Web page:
RENO, Nevada: Reno, Nevada recorded no rain during the entire month of January, breaking a record that goes back some 130 years.
Reno, on the Nevada-California border, has experienced weather extremes in recent months, including its wettest October on record last year when, according to the National Weather Service, the yearly amount of rain fell on northern Nevada in just two days.
Dan McEvoy, regional climatologist at the Western Regional Climate Center, told the Reno Gazette-Journal, “We have had whiplash from wet to dry.”
Autumn rains have also wreaked havoc across the American west, a region suffering from drought. The city of Los Angeles broke a rainfall record set in 1936, while areas of Arizona received up to 400 percent of its average precipitation during its 2021 monsoon season.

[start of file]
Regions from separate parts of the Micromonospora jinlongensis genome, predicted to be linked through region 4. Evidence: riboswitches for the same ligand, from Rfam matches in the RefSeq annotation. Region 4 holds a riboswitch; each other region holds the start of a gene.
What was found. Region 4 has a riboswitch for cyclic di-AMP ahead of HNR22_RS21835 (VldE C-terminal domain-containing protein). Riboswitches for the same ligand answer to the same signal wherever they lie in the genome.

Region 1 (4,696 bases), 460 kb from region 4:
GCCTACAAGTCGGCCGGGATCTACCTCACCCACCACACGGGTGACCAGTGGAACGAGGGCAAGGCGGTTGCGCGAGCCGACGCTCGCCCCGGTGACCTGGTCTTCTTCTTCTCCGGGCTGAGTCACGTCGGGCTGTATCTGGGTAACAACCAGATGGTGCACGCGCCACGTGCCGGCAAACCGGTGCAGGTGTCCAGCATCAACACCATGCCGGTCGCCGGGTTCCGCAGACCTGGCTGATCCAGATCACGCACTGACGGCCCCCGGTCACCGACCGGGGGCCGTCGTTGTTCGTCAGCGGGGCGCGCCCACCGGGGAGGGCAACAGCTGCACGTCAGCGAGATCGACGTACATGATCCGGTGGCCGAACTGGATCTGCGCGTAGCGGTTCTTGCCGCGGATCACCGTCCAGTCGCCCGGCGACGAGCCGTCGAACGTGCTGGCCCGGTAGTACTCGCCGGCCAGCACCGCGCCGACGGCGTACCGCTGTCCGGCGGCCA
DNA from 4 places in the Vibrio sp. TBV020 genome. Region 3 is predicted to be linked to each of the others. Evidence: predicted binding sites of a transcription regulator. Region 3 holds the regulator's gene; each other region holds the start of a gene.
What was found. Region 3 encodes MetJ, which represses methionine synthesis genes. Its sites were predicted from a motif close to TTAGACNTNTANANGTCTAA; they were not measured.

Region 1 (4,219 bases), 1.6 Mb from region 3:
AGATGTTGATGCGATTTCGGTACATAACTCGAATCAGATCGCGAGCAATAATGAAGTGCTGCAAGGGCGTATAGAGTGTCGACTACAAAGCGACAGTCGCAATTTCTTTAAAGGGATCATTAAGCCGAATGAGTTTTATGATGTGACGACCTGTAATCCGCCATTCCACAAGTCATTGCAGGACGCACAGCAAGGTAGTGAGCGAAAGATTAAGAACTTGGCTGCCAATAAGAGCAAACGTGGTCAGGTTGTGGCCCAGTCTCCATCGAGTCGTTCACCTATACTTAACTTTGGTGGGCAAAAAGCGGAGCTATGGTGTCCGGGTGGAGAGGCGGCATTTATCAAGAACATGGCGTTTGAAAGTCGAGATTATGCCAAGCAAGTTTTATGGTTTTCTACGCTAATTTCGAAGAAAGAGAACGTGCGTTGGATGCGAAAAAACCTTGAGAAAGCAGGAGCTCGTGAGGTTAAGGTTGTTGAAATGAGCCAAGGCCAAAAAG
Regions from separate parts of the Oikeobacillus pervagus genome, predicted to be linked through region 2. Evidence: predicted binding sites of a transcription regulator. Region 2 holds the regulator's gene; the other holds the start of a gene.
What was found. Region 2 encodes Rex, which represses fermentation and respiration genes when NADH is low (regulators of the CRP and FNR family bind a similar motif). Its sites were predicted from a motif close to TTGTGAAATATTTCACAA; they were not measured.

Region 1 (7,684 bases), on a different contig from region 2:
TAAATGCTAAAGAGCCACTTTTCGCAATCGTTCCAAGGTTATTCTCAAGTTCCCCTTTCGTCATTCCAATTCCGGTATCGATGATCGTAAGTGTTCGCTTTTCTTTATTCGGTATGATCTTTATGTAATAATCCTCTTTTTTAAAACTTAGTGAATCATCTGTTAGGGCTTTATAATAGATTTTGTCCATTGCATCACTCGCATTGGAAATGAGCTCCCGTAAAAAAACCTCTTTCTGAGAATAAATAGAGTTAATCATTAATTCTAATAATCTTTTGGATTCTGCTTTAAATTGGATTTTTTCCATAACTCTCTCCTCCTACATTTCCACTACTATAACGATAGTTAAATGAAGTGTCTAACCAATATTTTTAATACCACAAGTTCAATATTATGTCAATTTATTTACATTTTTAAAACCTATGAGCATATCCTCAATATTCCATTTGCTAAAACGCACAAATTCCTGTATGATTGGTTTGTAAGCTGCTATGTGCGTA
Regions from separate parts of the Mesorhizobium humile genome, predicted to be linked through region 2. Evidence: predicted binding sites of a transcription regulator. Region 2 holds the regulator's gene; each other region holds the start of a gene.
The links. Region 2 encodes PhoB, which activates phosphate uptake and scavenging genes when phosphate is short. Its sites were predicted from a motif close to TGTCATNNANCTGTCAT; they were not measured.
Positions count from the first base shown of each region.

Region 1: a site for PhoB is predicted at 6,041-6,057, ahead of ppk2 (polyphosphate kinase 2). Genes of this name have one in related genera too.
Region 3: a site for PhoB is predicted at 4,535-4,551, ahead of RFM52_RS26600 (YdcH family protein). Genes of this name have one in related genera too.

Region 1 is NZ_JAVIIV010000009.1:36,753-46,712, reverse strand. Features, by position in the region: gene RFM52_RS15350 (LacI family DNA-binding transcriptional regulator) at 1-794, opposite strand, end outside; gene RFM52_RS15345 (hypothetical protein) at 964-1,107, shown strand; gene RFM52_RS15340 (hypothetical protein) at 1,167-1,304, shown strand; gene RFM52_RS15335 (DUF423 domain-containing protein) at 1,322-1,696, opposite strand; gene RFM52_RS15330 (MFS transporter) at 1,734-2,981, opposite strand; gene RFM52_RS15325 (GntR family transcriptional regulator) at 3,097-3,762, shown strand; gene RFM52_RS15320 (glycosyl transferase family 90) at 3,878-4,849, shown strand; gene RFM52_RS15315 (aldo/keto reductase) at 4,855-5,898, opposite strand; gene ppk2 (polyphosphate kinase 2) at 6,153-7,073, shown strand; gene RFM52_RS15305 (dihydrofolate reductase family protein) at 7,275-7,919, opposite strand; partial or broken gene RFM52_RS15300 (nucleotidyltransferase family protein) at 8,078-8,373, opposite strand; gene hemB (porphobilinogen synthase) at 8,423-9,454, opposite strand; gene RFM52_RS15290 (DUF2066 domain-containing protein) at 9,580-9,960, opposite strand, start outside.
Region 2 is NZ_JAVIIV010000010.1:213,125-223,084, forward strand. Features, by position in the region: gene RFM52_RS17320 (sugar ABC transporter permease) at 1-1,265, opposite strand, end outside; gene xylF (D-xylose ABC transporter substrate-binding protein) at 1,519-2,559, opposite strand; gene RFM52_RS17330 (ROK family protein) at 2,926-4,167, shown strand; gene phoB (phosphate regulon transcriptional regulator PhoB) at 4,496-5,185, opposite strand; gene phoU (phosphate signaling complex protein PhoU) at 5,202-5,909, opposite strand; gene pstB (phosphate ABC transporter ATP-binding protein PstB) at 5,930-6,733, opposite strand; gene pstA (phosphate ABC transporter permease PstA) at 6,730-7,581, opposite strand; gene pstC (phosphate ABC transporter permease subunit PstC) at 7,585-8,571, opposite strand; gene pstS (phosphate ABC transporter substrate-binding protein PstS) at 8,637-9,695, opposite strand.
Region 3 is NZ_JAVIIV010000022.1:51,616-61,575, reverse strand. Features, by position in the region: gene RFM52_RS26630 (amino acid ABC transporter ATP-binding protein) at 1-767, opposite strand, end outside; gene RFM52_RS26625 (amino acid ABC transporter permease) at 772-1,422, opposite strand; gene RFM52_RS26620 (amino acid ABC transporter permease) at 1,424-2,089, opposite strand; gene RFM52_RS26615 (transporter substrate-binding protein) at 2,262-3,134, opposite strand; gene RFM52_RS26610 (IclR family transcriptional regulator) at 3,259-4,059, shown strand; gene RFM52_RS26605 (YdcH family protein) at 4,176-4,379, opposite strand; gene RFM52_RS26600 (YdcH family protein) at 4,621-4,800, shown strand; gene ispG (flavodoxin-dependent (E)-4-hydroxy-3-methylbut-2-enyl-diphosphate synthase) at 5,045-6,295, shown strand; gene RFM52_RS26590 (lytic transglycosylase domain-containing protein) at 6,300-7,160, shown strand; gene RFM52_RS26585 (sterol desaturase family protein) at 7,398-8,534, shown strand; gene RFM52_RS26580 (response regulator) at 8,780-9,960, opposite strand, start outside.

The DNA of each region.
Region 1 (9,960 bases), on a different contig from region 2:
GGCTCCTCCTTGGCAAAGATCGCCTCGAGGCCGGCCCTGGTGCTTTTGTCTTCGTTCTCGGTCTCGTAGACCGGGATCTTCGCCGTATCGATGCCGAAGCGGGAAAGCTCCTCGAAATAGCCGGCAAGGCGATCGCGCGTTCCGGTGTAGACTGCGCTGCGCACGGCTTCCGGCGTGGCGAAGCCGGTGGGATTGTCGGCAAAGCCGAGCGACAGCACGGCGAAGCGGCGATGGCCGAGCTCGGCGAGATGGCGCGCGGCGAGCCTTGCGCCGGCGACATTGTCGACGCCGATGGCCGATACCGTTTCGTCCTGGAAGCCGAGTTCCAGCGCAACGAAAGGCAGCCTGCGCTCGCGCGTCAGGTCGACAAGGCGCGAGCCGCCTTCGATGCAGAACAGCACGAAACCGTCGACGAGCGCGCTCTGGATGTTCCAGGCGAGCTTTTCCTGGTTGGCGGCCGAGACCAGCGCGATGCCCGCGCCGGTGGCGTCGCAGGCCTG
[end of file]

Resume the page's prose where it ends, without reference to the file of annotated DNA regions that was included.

The super-storms refilled some dwindling reservoirs, and the state of California was removed from the worst drought categories at the end of January. However, the region is now bracing for another prolonged period with no precipitation.
Along with Reno’s record, other cities across the west broke records for periods without rain, including Las Vegas and Sacramento.
In the latest U.S. Drought Monitor summary for the west issued last week, Brad Rippey, meteorologist with the U.S. Department of Agriculture, said, “Much of the region has experienced alternating periods of wet and dry weather since the water year began on October 1, 2021.”
Variability is not uncommon in the U.S. west, where conditions often change between seasons, but increasing heat has changed the circumstances.
Forecasts show that February is not likely to be better.
At the end of January, climate scientist Daniel Swain wrote on Twitter, “Extremely dry conditions, with zero rain or snow in most spots, are likely to continue across all of California and, indeed, much of the west into mid-February.”
The previous notable amount of precipitation in Reno was some snow that fell on 29th December, and forecasts for February are not likely to offer much reprieve, note officials.